The group focuses on research related to various aspects of drug delivery, point of care diagnostics and molecular imprinting of biomolecules. Dr. Chris Allender obtained his PhD from Cardiff University in 1998 and is currently a senior lecturer at the School of Pharmacy and Pharmaceutical Sciences, Cardiff University. He currently supervises 3 PhD students: Nicholas Williams, Danielle Huckle, Vibha Tamboli and 2 post doctoral researchers Dr. Jenna Bowen and Dr. Erika Loizidou. His research interests include:
Synthetic Molecular Recognition
- Molecular Imprinting / Template directed polymerisation
- Phage display
- Bio-synthetic ‘antibody-like’ materials
Microfabrication and microfluidics
- Multiphasic on-chip chemical separations
- Nanopatterning and molecular gradients
- Drug delivery from renal stents
- Intelligent drug delvery systems
- Microneedle mediated drug delivery
- (Epi)dermal genetic vaccination
- Macro / micro molecular drug delivery
( L to R: Dr. Jenna Bowen, Dr. Chris Allender and Nicholas Williams)
Dr Jenna Bowen graduated from the Cardiff School of Pharmacy and Pharmaceutical Sciences in 2006. Following completion of a pre-registration year in community pharmacy, she returned to the department to undertake a PhD under the supervision of Drs Chris Allender and Mark Gumbleton, which she successfully defended in November 2011. Her PhD – “Detection of Lipopolysaccharide Pyrogens by Molecularly Imprinted Polymers” – aimed to generate synthetic molecular recognition materials capable of selectively detecting / sequestering Gram – negative bacterial lipopolysaccharide from biological fluids. Throughout this work she developed significant experience in the synthesis of solid supports (polymeric, magnetic and gold) and the subsequent controlled functionalisation of their surfaces to accommodate high affinity recognition motifs. Now working as a post – doctoral researcher, her focus has expanded to the use of such synthetic systems in the development of diagnostics. To this end, she has established collaborations with scientists, clinical academics and industrial partners from around the UK and within the EU and has played a role in securing in excess of £500K of research funding from national and international sources over the last year to develop clinically useful, PoC diagnostic platforms.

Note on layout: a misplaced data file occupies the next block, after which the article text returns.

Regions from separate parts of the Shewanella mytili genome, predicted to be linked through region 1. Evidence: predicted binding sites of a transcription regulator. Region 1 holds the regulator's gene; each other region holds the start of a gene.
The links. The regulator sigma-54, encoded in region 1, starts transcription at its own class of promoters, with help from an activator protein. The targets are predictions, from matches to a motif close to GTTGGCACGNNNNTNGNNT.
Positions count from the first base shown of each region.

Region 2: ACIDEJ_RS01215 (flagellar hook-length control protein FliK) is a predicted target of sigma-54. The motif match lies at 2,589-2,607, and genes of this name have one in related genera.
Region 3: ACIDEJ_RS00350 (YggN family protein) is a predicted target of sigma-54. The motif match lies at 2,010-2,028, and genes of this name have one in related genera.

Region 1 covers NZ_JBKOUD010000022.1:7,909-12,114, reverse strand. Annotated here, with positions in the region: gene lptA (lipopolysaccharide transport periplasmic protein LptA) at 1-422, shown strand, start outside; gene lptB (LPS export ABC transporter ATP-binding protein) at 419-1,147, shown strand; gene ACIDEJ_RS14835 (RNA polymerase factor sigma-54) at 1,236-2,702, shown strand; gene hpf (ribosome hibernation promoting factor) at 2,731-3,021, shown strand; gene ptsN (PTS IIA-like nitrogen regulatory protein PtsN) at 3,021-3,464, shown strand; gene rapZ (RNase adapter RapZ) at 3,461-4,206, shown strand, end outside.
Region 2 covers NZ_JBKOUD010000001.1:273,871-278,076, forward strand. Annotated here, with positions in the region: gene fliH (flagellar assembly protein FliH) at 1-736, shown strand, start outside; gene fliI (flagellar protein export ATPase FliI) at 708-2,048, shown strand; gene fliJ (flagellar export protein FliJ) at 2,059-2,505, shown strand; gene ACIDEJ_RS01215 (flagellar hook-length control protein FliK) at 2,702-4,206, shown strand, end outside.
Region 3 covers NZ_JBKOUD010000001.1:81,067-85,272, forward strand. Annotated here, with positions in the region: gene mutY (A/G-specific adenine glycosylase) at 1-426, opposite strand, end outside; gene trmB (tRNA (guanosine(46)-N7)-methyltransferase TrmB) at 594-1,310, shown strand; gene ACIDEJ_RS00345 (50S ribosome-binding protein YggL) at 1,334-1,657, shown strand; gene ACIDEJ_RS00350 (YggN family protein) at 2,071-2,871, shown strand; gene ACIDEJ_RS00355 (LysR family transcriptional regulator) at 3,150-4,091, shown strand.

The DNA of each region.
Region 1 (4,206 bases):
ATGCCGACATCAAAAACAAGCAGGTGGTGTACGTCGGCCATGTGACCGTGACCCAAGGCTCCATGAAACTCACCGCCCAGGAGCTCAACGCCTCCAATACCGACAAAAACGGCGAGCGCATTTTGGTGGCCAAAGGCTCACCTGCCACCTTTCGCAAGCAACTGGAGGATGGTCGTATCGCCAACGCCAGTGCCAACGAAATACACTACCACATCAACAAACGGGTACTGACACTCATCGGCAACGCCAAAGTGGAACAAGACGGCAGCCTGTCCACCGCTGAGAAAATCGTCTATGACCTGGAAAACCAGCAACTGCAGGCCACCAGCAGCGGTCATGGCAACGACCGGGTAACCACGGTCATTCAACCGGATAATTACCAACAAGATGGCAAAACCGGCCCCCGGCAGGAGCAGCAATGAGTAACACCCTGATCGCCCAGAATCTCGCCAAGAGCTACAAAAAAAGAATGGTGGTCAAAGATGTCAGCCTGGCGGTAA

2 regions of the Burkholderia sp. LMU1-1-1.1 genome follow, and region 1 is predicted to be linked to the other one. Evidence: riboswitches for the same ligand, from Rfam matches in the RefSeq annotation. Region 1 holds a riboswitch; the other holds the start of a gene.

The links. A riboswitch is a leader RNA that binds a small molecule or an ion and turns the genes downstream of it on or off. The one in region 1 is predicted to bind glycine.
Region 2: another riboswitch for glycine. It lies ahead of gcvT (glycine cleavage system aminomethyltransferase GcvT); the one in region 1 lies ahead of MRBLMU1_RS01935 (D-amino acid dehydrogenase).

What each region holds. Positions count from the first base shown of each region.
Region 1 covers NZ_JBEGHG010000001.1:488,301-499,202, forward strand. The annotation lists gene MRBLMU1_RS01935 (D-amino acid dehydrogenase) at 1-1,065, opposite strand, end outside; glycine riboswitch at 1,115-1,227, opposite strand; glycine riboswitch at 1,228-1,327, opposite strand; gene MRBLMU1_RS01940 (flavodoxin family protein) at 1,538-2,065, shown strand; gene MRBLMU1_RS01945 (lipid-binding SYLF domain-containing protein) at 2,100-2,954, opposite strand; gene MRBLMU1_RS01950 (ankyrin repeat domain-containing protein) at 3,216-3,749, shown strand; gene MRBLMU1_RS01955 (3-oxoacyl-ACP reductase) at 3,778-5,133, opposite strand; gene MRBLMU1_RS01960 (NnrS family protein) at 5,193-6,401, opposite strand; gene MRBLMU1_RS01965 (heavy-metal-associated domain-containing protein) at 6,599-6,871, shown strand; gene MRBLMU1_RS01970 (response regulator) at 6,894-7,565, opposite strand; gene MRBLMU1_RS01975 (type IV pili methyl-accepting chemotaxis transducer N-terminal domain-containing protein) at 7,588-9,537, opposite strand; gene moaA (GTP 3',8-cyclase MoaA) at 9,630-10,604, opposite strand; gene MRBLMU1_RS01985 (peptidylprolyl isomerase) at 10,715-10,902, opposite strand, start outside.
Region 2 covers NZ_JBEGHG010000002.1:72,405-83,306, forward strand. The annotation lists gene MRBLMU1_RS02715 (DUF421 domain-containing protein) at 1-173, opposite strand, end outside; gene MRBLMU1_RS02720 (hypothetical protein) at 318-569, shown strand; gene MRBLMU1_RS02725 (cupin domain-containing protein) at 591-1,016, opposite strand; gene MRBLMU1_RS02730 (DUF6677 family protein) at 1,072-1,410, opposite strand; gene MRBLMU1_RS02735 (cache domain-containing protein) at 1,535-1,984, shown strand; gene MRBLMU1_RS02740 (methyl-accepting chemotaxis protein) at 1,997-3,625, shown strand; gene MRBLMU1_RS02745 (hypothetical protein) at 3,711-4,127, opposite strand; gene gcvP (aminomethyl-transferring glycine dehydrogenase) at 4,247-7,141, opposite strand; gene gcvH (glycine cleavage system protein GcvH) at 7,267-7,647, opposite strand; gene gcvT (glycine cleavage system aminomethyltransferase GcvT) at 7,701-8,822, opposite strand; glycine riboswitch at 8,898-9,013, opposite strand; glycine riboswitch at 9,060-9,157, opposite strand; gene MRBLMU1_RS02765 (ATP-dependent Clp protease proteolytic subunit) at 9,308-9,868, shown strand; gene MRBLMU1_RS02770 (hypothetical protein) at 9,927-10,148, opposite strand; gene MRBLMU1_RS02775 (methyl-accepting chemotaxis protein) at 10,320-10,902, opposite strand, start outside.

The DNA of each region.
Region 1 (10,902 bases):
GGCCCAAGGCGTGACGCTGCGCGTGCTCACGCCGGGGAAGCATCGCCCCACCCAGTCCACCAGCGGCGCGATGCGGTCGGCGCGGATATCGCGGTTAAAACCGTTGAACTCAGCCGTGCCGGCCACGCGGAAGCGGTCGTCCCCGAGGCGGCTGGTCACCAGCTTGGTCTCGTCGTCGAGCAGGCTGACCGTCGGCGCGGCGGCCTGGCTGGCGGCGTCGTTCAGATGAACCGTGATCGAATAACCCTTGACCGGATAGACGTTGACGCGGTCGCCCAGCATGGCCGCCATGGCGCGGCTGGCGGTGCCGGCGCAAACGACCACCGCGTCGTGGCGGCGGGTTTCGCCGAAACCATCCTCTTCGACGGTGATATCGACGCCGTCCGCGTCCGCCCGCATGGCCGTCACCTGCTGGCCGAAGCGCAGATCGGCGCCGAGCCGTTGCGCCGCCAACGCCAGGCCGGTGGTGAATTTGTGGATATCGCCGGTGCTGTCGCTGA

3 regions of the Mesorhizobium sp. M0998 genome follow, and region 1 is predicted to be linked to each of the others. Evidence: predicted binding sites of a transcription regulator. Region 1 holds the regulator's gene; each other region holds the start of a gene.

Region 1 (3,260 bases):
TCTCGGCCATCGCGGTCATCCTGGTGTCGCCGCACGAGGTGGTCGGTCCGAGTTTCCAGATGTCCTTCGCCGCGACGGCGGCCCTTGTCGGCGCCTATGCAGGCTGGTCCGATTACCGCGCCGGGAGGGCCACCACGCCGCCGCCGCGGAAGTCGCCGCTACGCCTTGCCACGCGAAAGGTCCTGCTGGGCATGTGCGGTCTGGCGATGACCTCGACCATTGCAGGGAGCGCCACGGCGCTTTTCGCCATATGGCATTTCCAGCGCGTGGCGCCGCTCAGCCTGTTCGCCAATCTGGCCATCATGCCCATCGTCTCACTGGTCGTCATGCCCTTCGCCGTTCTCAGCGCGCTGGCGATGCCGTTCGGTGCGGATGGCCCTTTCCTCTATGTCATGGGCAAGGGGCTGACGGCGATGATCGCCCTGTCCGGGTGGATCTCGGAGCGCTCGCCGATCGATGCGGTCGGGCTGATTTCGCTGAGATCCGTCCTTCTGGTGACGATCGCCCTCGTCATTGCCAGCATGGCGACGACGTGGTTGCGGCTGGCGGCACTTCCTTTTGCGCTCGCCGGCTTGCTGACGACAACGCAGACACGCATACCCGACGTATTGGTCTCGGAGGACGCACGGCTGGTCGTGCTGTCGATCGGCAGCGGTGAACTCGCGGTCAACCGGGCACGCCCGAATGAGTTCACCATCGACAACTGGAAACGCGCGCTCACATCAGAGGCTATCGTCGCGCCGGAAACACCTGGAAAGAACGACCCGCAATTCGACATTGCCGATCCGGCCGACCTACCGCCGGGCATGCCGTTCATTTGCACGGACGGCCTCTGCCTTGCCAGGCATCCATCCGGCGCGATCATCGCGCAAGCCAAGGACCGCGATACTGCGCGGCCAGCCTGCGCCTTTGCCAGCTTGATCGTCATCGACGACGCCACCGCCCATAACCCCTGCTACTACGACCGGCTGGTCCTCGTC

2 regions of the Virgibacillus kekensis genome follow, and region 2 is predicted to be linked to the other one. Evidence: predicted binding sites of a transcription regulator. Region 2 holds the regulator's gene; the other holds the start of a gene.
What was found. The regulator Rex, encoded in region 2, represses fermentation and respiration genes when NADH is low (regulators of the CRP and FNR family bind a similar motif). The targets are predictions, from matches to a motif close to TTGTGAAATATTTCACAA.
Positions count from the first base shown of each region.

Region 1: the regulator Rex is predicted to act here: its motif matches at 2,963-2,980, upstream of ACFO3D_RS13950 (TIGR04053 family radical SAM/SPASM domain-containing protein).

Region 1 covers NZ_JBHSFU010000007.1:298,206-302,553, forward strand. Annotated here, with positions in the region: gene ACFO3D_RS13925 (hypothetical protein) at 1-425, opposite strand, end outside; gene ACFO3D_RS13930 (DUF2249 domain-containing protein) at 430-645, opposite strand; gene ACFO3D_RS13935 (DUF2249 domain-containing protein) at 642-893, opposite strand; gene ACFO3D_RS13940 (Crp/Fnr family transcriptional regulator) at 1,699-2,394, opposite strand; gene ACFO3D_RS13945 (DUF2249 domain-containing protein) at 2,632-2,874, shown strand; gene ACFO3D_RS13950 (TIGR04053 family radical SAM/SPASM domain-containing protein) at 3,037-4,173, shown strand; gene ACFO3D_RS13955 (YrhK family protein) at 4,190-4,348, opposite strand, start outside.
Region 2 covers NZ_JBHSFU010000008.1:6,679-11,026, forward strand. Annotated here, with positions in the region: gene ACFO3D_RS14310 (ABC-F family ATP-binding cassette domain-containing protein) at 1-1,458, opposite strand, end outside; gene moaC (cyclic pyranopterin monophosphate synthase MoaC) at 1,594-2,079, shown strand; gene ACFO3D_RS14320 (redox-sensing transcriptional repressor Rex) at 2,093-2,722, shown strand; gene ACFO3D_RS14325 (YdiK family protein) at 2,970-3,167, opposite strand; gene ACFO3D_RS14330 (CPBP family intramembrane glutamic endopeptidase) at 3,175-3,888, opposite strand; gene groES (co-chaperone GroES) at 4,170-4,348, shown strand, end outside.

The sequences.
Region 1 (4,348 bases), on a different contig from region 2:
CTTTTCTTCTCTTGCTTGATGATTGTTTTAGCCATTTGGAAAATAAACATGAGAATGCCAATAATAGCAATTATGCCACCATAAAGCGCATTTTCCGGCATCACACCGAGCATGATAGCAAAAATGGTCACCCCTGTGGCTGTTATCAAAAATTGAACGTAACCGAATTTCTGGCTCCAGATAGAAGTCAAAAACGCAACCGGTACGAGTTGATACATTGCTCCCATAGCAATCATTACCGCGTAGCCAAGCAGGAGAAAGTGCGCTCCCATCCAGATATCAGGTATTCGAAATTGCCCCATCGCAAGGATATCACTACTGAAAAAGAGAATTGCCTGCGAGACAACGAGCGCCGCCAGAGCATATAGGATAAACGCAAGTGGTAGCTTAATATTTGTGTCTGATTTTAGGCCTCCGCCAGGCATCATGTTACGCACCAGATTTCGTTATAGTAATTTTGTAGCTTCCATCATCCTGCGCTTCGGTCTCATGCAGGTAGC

1. Williams SE, Davies PR, Bowen JL and Allender CJ. Controlling the nanoscale patterning of AuNPs on silicon surfaces. Nanomaterials, 2013, 3, 192 – 203. (DOI: 10.3390/nano3010192).
2. Bowen JL, Manesiostis P and Allender CJ. Twenty years of imprinting since the first antibody mimics: A critical perspective. Molecular Imprinting, 2012, 1, 35 – 39. (DOI: 10.2478/molim-2013-0001).
3. Bowen JL, Kelly MA, Davies PR, Gumbleton M and Allender C.J. A simple zero length surface-modification approach for preparing novel bifunctional supports for co-immobilisation studies. Tetrahedron Letters, 2012, 53, 3727 – 3730. (DOI: 10.1016/j.tetlet.2012.04.116).
4. Bowen JL and Heard CM. Film drying and complexation effects in the
simultaneous skin permeation of ketoprofen and propylene glycol from simple gel formulations. International Journal of Pharmaceutics, 2006, 307, 251-257. (DOI: 10.1016/j.ijpharm.2005.10.014)
5. Richards H, Thomas CP, Bowen JL and Heard CM. In Vitro Transcutaneous delivery of ketoprofen and polyunsaturated fatty acids from a pluronic lecithin organogel vehicle containing fish oil. Journal of Pharmacy and Pharmacology, 58 (2006) 903-908. (DOI 10.1211/jpp.58.7.0004).